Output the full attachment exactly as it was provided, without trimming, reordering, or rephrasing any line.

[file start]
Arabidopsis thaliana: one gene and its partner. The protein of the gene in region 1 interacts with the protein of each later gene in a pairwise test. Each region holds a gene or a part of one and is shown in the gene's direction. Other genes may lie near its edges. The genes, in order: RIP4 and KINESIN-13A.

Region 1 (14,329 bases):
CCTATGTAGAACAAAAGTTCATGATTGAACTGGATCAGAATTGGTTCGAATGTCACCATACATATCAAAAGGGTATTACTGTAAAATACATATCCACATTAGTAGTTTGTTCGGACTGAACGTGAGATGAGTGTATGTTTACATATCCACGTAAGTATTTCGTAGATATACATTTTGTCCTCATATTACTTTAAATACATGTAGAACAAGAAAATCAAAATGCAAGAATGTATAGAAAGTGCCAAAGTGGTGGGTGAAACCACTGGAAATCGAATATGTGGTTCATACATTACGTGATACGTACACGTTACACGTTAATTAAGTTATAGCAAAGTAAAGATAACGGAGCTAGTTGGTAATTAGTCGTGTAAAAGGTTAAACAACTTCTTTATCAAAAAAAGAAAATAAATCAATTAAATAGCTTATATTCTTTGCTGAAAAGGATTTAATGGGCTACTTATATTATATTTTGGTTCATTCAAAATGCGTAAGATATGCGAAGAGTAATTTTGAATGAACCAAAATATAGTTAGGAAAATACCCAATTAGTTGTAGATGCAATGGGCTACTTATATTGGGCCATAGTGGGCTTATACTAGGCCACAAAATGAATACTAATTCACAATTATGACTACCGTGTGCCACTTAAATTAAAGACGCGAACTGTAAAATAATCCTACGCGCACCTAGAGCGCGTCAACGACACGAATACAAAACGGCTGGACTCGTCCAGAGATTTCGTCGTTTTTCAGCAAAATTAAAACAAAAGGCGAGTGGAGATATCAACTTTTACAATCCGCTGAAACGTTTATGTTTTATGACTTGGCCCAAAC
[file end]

Arabidopsis thaliana: one gene and its partner. The protein of the gene in region 1 interacts with the protein of each later gene in a pairwise test. Each region holds a gene or a part of one and is shown in the gene's direction. Other genes may lie near its edges. The genes, in order: RIP4 and KINESIN-13A.

Region 1 (14,329 bases):
CCTATGTAGAACAAAAGTTCATGATTGAACTGGATCAGAATTGGTTCGAATGTCACCATACATATCAAAAGGGTATTACTGTAAAATACATATCCACATTAGTAGTTTGTTCGGACTGAACGTGAGATGAGTGTATGTTTACATATCCACGTAAGTATTTCGTAGATATACATTTTGTCCTCATATTACTTTAAATACATGTAGAACAAGAAAATCAAAATGCAAGAATGTATAGAAAGTGCCAAAGTGGTGGGTGAAACCACTGGAAATCGAATATGTGGTTCATACATTACGTGATACGTACACGTTACACGTTAATTAAGTTATAGCAAAGTAAAGATAACGGAGCTAGTTGGTAATTAGTCGTGTAAAAGGTTAAACAACTTCTTTATCAAAAAAAGAAAATAAATCAATTAAATAGCTTATATTCTTTGCTGAAAAGGATTTAATGGGCTACTTATATTATATTTTGGTTCATTCAAAATGCGTAAGATATGCGAAGAGTAATTTTGAATGAACCAAAATATAGTTAGGAAAATACCCAATTAGTTGTAGATGCAATGGGCTACTTATATTGGGCCATAGTGGGCTTATACTAGGCCACAAAATGAATACTAATTCACAATTATGACTACCGTGTGCCACTTAAATTAAAGACGCGAACTGTAAAATAATCCTACGCGCACCTAGAGCGCGTCAACGACACGAATACAAAACGGCTGGACTCGTCCAGAGATTTCGTCGTTTTTCAGCAAAATTAAAACAAAAGGCGAGTGGAGATATCAACTTTTACAATCCGCTGAAACGTTTATGTTTTATGACTTGGCCCAAAC